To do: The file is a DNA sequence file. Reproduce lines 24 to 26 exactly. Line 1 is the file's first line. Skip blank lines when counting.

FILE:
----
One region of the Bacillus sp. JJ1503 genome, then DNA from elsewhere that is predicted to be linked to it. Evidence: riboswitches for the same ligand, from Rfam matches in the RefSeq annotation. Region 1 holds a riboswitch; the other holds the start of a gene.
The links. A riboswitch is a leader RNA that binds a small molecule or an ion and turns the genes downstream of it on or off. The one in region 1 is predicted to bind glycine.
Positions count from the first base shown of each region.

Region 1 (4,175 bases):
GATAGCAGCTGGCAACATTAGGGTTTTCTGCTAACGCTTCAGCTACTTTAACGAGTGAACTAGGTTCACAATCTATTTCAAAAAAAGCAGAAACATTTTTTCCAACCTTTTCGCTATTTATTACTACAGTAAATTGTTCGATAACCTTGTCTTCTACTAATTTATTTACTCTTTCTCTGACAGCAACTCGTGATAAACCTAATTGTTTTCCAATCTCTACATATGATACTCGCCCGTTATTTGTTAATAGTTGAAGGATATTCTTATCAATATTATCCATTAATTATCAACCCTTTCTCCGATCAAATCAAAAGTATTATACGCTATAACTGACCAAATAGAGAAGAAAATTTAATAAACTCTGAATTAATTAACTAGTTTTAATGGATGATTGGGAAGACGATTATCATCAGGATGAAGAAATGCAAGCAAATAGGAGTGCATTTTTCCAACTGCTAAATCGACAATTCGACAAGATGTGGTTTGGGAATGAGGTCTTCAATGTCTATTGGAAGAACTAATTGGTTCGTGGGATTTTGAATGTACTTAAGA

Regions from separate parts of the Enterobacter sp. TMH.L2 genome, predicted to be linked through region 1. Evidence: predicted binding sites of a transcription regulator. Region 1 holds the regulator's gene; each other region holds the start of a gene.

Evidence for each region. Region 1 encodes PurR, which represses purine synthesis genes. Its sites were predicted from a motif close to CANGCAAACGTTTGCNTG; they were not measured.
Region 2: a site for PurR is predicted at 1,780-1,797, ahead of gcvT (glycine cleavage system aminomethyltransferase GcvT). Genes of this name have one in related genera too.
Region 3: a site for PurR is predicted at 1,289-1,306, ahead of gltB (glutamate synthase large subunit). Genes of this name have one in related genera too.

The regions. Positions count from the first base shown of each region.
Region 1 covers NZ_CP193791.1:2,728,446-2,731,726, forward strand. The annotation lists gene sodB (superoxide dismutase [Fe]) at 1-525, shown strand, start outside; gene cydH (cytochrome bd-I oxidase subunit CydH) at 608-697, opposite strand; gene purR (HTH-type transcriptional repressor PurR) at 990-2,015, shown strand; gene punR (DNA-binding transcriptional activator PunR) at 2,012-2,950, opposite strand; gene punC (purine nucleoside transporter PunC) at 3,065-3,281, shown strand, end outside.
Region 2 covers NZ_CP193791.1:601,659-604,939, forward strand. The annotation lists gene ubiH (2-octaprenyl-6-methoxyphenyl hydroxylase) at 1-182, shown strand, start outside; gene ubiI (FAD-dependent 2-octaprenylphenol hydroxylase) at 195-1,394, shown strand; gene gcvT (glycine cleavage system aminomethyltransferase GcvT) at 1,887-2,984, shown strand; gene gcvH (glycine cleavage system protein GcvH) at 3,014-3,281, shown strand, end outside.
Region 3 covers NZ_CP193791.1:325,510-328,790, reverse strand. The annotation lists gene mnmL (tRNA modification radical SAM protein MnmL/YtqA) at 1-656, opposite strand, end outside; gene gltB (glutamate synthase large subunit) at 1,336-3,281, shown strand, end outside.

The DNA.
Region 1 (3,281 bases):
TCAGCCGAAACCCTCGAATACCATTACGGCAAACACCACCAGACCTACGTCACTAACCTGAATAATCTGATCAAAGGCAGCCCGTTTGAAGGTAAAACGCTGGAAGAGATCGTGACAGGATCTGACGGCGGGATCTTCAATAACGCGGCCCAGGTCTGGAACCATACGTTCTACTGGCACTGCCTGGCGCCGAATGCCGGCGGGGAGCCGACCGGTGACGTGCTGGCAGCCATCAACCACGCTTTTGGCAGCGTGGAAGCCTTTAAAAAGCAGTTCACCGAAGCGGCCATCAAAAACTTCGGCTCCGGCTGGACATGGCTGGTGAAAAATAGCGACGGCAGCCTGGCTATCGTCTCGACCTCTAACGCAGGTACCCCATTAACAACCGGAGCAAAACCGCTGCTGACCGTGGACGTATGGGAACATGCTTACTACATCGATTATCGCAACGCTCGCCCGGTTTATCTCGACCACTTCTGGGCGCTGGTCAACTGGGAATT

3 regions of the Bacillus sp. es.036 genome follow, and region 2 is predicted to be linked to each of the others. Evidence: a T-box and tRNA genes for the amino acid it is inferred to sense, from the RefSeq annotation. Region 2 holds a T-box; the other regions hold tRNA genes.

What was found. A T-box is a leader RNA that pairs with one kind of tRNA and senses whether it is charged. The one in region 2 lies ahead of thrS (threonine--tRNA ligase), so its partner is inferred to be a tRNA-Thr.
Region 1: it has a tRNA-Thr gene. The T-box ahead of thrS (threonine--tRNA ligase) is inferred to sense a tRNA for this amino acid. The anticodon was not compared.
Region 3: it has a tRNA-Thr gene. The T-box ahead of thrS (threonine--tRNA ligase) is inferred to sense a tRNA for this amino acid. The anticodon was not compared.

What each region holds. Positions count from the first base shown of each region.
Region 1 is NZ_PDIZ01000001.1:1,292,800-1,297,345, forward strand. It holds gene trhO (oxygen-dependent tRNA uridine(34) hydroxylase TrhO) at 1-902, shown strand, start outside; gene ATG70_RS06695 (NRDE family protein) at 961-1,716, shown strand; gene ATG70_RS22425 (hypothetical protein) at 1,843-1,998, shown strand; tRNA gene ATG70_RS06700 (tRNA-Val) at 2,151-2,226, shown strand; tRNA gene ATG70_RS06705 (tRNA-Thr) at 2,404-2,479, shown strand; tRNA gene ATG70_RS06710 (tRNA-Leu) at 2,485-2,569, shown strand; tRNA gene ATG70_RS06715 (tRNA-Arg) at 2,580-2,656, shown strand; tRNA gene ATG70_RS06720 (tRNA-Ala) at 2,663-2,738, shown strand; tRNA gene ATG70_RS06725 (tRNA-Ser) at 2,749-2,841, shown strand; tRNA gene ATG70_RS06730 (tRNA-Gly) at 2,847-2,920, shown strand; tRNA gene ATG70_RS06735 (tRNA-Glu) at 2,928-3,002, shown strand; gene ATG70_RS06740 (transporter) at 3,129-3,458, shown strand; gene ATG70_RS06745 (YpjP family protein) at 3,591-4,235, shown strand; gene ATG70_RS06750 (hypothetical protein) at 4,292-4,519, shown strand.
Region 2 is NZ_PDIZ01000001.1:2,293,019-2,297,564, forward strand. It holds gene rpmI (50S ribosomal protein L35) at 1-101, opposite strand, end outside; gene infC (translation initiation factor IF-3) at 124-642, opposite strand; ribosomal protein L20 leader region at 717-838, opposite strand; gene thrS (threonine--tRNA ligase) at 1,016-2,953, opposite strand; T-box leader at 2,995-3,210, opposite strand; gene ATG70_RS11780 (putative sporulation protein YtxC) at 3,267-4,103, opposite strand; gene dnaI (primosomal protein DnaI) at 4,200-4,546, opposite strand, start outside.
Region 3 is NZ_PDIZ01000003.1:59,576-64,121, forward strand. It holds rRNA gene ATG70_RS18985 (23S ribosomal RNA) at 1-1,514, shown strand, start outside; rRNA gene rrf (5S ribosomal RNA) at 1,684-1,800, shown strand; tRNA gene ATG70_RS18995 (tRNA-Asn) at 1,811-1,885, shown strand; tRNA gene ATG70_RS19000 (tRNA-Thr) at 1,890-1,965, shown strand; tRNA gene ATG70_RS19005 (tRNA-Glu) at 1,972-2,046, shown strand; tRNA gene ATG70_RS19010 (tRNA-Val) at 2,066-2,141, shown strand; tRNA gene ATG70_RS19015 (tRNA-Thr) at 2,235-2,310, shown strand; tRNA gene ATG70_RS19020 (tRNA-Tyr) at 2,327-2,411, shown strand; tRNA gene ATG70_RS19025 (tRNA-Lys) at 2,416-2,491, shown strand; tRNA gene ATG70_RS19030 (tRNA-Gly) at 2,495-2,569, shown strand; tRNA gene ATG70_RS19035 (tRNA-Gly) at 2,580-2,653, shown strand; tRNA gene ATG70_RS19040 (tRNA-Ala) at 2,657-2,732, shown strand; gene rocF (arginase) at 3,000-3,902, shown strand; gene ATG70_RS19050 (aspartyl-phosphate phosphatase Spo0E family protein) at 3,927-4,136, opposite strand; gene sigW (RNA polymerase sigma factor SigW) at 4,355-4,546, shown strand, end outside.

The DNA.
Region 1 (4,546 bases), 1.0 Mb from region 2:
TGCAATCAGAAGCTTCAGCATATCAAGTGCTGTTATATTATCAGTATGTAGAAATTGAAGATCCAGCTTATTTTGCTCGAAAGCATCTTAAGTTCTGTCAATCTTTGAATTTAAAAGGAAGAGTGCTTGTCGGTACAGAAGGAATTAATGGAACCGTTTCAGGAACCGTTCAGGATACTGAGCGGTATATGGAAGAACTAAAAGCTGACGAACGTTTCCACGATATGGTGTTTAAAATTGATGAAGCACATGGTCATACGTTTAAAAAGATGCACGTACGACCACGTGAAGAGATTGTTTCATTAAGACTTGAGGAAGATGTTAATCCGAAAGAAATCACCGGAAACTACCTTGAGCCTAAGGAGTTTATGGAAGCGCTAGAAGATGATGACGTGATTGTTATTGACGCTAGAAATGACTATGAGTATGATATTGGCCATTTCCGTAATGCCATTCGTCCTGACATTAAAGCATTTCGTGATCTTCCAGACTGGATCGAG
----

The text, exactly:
Region 3 is NZ_PDIZ01000003.1:59,576-64,121, forward strand. It holds rRNA gene ATG70_RS18985 (23S ribosomal RNA) at 1-1,514, shown strand, start outside; rRNA gene rrf (5S ribosomal RNA) at 1,684-1,800, shown strand; tRNA gene ATG70_RS18995 (tRNA-Asn) at 1,811-1,885, shown strand; tRNA gene ATG70_RS19000 (tRNA-Thr) at 1,890-1,965, shown strand; tRNA gene ATG70_RS19005 (tRNA-Glu) at 1,972-2,046, shown strand; tRNA gene ATG70_RS19010 (tRNA-Val) at 2,066-2,141, shown strand; tRNA gene ATG70_RS19015 (tRNA-Thr) at 2,235-2,310, shown strand; tRNA gene ATG70_RS19020 (tRNA-Tyr) at 2,327-2,411, shown strand; tRNA gene ATG70_RS19025 (tRNA-Lys) at 2,416-2,491, shown strand; tRNA gene ATG70_RS19030 (tRNA-Gly) at 2,495-2,569, shown strand; tRNA gene ATG70_RS19035 (tRNA-Gly) at 2,580-2,653, shown strand; tRNA gene ATG70_RS19040 (tRNA-Ala) at 2,657-2,732, shown strand; gene rocF (arginase) at 3,000-3,902, shown strand; gene ATG70_RS19050 (aspartyl-phosphate phosphatase Spo0E family protein) at 3,927-4,136, opposite strand; gene sigW (RNA polymerase sigma factor SigW) at 4,355-4,546, shown strand, end outside.

The DNA.
Region 1 (4,546 bases), 1.0 Mb from region 2: